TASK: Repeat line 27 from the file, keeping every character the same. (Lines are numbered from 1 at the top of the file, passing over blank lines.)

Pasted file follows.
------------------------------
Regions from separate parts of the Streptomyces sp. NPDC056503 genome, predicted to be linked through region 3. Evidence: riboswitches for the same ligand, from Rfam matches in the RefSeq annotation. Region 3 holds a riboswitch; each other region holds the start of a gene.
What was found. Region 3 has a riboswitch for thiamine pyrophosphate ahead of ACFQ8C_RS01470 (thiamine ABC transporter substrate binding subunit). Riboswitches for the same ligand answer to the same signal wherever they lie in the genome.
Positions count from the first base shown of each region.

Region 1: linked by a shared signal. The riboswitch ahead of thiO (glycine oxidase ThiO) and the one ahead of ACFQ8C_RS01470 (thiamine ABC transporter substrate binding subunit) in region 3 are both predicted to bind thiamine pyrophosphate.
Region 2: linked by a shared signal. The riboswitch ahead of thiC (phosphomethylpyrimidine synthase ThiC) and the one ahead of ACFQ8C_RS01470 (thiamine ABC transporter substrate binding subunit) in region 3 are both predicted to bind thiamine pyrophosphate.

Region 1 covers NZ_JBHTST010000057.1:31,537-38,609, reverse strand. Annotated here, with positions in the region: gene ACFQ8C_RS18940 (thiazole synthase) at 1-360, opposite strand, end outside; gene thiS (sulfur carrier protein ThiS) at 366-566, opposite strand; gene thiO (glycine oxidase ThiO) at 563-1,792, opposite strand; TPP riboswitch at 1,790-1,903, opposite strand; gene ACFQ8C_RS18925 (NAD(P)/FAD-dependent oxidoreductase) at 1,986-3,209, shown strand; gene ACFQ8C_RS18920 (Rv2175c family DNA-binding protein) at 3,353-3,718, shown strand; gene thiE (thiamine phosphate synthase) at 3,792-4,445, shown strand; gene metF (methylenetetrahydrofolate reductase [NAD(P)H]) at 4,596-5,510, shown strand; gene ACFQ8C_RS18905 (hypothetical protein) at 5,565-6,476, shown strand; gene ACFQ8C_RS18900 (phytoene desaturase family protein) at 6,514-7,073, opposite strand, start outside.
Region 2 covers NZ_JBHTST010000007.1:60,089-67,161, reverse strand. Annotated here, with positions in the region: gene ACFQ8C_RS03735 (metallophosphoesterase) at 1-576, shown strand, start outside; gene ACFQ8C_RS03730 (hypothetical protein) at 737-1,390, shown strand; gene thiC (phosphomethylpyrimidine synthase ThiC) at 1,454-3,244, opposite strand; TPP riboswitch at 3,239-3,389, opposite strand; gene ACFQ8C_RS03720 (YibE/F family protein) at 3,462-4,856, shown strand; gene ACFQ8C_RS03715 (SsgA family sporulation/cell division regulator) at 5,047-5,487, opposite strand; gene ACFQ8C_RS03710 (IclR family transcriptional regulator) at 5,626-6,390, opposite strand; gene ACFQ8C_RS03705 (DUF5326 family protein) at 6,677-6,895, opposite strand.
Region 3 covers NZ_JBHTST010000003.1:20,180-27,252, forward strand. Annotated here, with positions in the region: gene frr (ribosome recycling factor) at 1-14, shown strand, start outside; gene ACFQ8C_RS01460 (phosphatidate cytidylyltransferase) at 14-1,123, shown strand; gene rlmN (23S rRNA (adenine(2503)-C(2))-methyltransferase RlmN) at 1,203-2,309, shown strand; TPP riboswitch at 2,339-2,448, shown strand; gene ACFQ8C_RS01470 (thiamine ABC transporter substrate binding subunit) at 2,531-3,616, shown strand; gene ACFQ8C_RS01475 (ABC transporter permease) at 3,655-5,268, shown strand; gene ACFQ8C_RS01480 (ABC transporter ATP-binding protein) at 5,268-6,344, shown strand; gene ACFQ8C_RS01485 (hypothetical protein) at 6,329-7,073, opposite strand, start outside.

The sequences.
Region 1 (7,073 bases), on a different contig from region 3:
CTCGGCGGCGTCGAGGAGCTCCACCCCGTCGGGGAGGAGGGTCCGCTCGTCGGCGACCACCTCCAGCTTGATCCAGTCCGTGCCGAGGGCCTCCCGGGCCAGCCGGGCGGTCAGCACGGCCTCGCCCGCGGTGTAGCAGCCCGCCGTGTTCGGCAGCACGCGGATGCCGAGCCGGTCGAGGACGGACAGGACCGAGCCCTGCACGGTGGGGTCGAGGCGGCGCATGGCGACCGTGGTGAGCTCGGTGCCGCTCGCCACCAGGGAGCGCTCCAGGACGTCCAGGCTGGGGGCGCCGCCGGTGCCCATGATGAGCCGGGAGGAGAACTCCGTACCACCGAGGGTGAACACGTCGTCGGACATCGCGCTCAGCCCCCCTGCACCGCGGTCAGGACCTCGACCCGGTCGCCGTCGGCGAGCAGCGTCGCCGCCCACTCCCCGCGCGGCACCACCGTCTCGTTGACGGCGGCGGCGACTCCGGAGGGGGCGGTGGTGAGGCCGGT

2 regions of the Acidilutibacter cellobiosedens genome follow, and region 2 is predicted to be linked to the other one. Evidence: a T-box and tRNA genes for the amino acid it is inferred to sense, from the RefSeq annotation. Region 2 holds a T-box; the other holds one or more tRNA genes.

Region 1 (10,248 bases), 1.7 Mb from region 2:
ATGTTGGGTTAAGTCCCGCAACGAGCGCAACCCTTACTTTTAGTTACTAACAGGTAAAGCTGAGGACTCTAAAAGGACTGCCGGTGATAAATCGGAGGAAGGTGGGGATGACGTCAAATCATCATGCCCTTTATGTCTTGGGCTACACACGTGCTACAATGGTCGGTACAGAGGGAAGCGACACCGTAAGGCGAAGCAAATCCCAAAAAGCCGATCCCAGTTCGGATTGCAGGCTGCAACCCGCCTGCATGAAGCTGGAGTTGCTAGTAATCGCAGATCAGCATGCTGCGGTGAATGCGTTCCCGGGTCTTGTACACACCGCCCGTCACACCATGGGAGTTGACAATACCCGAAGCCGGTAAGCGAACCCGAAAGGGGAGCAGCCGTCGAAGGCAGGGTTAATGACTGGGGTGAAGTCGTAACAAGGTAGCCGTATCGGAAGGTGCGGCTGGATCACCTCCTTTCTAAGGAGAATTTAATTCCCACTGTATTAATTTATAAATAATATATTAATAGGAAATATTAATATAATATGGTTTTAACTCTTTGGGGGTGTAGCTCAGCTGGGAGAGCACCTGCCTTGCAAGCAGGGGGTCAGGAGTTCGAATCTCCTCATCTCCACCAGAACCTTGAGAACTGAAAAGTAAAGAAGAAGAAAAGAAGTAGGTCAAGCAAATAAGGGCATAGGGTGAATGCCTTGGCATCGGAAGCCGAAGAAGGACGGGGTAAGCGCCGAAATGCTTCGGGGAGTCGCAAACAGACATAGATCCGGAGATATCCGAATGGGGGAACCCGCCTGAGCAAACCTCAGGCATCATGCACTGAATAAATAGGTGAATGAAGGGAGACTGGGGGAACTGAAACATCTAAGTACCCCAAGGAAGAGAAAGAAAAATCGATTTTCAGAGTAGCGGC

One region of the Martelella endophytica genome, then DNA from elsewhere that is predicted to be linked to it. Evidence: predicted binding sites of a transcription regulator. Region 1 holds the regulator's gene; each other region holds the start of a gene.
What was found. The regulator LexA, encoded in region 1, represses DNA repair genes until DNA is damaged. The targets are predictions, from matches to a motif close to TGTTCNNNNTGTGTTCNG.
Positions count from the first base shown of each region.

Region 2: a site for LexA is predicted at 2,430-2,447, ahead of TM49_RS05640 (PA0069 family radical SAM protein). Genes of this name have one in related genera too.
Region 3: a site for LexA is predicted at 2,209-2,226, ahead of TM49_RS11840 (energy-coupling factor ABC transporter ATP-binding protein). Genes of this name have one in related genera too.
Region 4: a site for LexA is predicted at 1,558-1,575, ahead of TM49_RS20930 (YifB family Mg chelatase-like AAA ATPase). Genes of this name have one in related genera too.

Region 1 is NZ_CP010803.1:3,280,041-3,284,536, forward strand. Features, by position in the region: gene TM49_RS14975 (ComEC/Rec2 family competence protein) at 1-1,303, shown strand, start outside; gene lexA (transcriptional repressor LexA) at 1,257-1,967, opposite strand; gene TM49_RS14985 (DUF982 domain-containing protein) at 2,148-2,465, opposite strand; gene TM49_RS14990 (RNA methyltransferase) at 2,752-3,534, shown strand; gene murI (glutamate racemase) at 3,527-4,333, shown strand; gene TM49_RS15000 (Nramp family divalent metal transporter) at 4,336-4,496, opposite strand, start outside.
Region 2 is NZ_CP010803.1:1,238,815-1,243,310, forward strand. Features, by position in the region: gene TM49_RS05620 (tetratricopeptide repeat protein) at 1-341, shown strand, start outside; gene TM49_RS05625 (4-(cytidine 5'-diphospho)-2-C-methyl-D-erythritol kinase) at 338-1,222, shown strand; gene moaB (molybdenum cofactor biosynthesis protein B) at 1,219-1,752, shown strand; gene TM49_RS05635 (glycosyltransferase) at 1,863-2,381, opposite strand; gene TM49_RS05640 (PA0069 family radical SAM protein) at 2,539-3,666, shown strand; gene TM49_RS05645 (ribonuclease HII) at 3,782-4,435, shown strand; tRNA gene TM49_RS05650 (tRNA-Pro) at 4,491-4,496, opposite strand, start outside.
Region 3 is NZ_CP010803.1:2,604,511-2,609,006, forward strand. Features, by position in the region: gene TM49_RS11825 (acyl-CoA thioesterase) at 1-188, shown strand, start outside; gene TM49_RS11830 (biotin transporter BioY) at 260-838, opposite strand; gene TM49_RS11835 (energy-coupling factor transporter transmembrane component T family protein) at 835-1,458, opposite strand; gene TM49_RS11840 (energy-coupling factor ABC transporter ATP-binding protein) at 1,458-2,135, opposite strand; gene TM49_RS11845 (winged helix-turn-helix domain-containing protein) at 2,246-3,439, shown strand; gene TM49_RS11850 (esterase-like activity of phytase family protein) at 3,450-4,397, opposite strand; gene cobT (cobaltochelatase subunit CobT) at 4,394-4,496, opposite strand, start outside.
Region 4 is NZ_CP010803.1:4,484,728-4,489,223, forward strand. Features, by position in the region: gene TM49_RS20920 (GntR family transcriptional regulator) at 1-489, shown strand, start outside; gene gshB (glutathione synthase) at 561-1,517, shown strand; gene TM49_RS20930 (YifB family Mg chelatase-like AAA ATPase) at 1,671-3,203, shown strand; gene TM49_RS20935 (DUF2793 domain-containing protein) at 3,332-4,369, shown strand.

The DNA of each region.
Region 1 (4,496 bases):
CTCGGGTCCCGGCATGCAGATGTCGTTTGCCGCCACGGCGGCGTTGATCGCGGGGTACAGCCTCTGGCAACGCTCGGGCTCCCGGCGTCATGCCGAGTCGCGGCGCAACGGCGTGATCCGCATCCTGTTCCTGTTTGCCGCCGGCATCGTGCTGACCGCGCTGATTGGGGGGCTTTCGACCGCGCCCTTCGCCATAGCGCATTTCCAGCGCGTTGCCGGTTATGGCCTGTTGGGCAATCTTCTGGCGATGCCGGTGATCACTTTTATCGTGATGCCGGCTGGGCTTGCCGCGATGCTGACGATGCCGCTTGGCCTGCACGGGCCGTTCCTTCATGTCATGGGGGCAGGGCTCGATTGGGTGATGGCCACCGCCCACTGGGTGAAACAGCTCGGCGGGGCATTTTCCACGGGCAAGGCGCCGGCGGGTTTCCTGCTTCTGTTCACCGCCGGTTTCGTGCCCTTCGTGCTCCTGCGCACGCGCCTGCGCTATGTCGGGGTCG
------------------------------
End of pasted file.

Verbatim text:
CTCGGGTCCCGGCATGCAGATGTCGTTTGCCGCCACGGCGGCGTTGATCGCGGGGTACAGCCTCTGGCAACGCTCGGGCTCCCGGCGTCATGCCGAGTCGCGGCGCAACGGCGTGATCCGCATCCTGTTCCTGTTTGCCGCCGGCATCGTGCTGACCGCGCTGATTGGGGGGCTTTCGACCGCGCCCTTCGCCATAGCGCATTTCCAGCGCGTTGCCGGTTATGGCCTGTTGGGCAATCTTCTGGCGATGCCGGTGATCACTTTTATCGTGATGCCGGCTGGGCTTGCCGCGATGCTGACGATGCCGCTTGGCCTGCACGGGCCGTTCCTTCATGTCATGGGGGCAGGGCTCGATTGGGTGATGGCCACCGCCCACTGGGTGAAACAGCTCGGCGGGGCATTTTCCACGGGCAAGGCGCCGGCGGGTTTCCTGCTTCTGTTCACCGCCGGTTTCGTGCCCTTCGTGCTCCTGCGCACGCGCCTGCGCTATGTCGGGGTCG